The Taliban said it has agreed to a nationwide temporary ceasefire in Afghanistan, opening to the door for a possible peace agreement with the US.
Any peace deal could allow Washington to bring home its troops from Afghanistan and end its 18-year military involvement in the country.
Currently there are an estimated 12,000 US troops in Afghanistan.
If any deal is to be agreed, the US wants a promise that the Taliban would not allow Afghanistan to be used as a base by terrorist groups.
The Taliban chief must approve the agreement but that is expected.
No official announcement about the duration of the ceasefire has been announced but it is thought to be around 10 days.
Members of a Taliban negotiating team met for a week with the group’s ruling council before they agreed on the brief ceasefire.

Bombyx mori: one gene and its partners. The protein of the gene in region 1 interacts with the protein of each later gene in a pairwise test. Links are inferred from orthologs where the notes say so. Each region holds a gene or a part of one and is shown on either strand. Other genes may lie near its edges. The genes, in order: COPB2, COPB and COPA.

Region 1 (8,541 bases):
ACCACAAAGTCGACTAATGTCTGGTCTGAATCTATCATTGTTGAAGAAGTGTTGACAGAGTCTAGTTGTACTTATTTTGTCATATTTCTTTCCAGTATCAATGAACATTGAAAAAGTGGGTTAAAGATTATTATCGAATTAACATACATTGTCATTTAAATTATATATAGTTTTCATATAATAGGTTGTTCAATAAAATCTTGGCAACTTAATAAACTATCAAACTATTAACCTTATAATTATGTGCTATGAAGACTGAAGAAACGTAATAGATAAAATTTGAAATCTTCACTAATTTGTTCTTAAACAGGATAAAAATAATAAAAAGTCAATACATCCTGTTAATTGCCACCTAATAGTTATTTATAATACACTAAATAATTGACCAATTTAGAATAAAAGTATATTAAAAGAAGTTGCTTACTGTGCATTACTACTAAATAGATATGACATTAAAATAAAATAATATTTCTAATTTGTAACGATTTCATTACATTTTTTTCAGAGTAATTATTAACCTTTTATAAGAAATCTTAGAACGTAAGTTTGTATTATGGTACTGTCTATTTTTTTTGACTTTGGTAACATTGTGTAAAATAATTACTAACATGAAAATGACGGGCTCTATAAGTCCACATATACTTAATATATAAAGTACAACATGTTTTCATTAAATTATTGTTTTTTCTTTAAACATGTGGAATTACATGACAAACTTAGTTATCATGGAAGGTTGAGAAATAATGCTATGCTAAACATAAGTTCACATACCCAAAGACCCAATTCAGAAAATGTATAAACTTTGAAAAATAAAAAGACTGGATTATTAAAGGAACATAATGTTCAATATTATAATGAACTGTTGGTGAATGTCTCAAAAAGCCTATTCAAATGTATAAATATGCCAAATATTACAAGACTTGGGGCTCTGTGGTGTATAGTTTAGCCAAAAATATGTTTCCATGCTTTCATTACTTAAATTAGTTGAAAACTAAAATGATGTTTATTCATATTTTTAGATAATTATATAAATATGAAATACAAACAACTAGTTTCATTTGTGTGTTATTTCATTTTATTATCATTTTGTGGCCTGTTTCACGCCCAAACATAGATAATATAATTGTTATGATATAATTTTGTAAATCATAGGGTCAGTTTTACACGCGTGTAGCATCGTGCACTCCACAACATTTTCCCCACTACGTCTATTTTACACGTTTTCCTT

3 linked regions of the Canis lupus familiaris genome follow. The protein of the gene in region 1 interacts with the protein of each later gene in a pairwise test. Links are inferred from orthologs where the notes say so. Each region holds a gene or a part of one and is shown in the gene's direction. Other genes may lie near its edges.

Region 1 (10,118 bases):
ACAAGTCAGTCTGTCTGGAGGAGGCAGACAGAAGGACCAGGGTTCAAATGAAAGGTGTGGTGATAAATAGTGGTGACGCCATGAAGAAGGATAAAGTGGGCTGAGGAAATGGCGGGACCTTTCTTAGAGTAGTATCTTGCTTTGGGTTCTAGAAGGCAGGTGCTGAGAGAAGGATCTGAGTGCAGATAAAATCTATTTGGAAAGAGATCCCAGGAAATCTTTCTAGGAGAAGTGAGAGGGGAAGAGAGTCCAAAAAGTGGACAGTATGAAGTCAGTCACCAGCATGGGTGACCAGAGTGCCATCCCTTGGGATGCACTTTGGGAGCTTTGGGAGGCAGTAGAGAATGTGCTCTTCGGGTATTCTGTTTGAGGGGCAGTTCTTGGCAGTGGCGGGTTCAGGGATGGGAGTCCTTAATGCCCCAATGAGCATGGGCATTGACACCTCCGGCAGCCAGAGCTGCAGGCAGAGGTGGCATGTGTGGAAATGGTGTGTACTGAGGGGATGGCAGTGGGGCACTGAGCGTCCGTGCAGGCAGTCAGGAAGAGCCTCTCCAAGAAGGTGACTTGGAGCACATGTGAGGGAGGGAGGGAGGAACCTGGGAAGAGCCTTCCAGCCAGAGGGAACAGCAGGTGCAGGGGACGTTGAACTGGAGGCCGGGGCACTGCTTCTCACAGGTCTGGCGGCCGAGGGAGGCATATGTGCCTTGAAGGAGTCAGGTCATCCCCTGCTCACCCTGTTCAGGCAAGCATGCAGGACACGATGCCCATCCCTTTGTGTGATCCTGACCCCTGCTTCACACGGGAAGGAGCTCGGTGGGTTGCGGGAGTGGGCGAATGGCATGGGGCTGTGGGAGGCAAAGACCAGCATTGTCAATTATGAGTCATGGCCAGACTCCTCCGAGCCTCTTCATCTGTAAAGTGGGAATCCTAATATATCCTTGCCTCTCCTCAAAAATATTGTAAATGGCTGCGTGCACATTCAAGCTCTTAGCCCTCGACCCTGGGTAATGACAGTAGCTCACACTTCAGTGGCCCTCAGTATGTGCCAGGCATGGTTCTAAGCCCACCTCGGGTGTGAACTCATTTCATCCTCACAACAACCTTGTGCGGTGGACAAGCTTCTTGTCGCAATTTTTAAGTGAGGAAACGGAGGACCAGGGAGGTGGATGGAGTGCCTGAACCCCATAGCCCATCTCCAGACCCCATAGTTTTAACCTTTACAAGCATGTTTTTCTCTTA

The negotiating team returned on Sunday to Qatar where they maintain their political office.
A key pillar of the agreement, which the US and Taliban have been hammering out for more than a year, is direct negotiations between Afghans on both sides of the conflict.
Those talks are expected to be held within two weeks of the signing of a US-Taliban peace deal.
They will probably decide what a post-war Afghanistan will look like, and what role the Taliban will play.
The negotiations would cover a wide range of subjects, such as the rights of women, free speech and the fate of tens of thousands of Taliban fighters, as well as the heavily armed militias belonging to Afghanistan’s warlords who have amassed wealth and power since the Taliban’s ousting from power.
The temporary ceasefire had been proposed by US envoy Zalmay Khalilzad during the last round of talks.
Trump had visited troops in Afghanistan in November and declared talks had been ongoing to try and negotiate a peace deal with the Taliban.